Multi asset portfolios in the context of strong growth and higher inflation
A recurring theme in markets, linked to the return of both inflation and inflationary expectations, is the run up in US equities and the high price level. This has led both to talk about an outright bubble and what looks like a hankering in the specialised media for European equities to outperform US equities. We note that MSCI EMU have underperformed the S/P 500 by about 60% over the recent 5 years, surely it should be possible to regain a bit of the lost ground. This however does not mean that the profit outlook is necessarily better in the long run and there remains a risk case for Europe to generate a self-made recession once again or underperform in a cyclical slowdown.
Figure 5: Performance of the GFO strategy and US government bonds during the recent 6 years.
Secondly the outperformance consists of only a few percentage points since the beginning of the year, and less if measured in the same currency. What is true though is that Nasdaq have lagged this year, a phenomenon we expect to abate as the post hype correction in Tesla plays out, the associated price correction in the more wishful parts of the green revolution, and the brighter than bright future for biotech, space tech, and innovation technology gets prices out.
This leaves us with the question about equity market bubbles. We look at this in two ways. Firstly, over the last 20 years we have noticed that valuation works far better for marketing than for investing and for economists who typically talk and write, than for multi-asset portfolio managers, who typically manage investments. Not buying equities when price earnings ratios look expensive sounds very reasonable, but it would have prevented buying at the end of both of the two largest recessions in recent decades. Secondly, corrections typically come when credit conditions are tight and getting tighter. This is not currently the case, at least not as it is measured in our algorithms. Thirdly, earnings have grown faster than usual recently. As mentioned, 495 of the companies in the S&P 500 have reported Q1 2021 figures and earnings are up 50% year on year. The market trades on a P/E ratio of above 30 when measured on 2020 earnings, but 22 times when measured on full year 2021 earnings, which are now expected to be up 36% in 2021, driven by a 12.6% growth in revenues. Importantly, these figures have not yet been adjusted after the blockbuster Q1 2021 earnings season when earnings surprises came in at above 20%.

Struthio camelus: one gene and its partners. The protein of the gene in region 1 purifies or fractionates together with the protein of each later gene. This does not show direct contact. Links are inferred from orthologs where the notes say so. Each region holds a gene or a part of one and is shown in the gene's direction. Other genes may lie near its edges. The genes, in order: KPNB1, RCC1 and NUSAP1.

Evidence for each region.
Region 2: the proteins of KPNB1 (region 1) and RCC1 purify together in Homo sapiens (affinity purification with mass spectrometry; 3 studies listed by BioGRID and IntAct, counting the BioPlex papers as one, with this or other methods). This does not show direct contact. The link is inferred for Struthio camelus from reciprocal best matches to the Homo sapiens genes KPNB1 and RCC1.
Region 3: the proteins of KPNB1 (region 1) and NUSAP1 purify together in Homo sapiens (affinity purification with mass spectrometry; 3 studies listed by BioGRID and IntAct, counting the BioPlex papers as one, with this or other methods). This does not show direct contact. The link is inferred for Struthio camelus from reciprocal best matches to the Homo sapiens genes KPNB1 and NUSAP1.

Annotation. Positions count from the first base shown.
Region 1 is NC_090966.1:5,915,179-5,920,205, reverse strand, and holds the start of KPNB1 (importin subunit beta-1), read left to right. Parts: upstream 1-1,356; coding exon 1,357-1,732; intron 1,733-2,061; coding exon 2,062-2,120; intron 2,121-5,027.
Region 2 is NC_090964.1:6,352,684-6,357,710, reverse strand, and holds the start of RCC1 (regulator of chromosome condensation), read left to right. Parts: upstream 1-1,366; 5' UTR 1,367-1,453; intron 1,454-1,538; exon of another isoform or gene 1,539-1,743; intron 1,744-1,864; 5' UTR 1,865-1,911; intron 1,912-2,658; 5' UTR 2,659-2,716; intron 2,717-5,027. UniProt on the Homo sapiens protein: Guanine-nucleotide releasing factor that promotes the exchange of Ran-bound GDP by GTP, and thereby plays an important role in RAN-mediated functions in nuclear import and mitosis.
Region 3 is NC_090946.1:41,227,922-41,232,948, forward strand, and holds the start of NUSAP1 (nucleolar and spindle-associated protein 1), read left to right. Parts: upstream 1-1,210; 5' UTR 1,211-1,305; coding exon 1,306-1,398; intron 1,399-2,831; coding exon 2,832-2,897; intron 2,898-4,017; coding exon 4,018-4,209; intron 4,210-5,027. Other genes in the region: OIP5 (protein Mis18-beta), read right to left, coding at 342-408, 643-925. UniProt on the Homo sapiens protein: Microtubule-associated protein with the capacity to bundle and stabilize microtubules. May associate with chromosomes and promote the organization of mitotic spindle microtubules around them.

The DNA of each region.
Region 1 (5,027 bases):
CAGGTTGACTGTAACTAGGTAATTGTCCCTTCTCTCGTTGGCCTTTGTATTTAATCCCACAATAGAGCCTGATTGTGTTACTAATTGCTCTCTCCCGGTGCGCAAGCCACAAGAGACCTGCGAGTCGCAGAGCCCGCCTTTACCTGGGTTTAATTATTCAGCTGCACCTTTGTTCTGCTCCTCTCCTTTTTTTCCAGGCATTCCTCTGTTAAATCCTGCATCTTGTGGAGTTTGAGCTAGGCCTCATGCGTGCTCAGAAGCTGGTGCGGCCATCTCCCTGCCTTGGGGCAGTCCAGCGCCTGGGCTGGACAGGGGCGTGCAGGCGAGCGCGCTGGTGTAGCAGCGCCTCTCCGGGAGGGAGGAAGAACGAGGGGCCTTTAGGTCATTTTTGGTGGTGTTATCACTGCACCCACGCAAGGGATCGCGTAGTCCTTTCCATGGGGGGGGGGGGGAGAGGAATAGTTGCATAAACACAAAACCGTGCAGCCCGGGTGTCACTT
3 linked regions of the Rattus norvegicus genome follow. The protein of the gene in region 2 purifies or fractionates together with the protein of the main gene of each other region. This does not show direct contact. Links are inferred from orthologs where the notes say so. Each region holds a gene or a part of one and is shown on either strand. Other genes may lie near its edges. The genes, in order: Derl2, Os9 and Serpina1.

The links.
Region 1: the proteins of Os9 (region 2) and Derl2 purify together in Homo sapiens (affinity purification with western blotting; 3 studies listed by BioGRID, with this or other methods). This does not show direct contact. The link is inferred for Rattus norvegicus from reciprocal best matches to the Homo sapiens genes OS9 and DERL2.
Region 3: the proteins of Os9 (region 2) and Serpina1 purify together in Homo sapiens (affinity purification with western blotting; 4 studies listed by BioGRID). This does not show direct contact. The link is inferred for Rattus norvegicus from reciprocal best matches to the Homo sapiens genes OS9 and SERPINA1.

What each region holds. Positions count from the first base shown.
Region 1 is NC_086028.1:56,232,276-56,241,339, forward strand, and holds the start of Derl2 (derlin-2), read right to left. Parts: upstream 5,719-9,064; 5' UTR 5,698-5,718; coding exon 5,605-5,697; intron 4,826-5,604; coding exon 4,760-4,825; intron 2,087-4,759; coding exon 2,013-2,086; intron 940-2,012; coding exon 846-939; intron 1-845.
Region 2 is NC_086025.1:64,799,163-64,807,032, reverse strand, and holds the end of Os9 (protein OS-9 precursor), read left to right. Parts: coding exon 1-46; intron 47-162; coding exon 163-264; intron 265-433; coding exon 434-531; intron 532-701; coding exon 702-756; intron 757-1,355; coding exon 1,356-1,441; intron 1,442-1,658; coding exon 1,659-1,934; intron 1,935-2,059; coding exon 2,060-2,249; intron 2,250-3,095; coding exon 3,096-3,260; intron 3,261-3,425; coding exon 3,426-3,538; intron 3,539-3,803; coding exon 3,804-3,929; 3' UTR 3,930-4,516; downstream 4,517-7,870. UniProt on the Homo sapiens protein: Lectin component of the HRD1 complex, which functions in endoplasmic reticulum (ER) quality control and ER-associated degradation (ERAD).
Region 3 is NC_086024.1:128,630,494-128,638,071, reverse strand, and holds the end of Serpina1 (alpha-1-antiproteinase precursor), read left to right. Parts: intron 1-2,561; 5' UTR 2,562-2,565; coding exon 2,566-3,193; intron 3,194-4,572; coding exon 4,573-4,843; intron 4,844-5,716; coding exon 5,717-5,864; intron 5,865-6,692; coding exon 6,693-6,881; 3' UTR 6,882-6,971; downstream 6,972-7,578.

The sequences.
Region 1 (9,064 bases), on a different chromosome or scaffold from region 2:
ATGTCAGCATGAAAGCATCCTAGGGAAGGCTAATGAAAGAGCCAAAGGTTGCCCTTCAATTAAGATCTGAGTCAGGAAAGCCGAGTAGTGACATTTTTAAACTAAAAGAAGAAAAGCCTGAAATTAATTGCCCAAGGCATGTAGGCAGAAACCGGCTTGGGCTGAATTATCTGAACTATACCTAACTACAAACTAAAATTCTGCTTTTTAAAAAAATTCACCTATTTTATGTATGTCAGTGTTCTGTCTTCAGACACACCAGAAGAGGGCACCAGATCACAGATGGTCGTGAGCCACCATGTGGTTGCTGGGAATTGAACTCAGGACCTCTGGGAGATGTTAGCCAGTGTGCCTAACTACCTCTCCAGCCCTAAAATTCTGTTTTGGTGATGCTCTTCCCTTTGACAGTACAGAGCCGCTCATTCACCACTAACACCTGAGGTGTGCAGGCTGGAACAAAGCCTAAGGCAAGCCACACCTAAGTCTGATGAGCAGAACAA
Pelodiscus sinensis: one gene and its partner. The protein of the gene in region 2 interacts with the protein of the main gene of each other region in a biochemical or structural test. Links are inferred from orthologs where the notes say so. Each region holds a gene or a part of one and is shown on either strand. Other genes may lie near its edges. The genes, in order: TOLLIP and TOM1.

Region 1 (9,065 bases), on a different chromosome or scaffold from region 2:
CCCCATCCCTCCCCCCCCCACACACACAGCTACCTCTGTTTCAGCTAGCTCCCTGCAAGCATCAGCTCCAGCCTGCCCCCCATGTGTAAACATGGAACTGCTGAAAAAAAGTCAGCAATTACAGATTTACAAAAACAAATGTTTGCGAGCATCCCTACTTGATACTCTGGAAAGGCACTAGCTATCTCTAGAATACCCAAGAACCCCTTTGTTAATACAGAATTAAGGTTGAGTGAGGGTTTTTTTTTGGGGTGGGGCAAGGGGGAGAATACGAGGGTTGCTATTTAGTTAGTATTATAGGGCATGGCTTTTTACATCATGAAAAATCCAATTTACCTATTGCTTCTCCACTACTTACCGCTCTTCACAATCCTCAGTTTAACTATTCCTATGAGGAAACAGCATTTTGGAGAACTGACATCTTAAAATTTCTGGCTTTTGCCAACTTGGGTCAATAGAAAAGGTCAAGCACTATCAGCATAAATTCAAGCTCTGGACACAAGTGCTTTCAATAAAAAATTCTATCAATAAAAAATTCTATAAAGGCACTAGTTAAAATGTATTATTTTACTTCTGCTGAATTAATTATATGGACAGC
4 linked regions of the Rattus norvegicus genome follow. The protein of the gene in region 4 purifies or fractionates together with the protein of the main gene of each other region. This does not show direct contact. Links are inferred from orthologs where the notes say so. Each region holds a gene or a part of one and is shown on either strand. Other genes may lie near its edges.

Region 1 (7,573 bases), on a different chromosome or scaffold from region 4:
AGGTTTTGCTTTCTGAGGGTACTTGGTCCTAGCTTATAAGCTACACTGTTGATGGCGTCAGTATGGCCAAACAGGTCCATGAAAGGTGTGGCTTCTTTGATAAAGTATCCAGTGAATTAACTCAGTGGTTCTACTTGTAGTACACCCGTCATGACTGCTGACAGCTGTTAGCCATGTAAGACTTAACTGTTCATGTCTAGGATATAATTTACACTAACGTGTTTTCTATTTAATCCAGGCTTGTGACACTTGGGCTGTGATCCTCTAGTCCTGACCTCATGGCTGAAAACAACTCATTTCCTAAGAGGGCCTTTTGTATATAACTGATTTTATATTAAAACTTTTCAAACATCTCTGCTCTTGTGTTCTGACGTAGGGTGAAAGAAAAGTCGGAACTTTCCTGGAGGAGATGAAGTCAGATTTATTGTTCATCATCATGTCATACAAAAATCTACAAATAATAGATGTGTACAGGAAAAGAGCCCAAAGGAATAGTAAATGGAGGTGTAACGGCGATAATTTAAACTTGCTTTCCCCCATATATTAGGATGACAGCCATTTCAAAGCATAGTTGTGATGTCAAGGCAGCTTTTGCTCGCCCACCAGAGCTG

Figure 6: Performance of the SEA strategy vs its 60%/40% equity bond benchmark and vs. global equities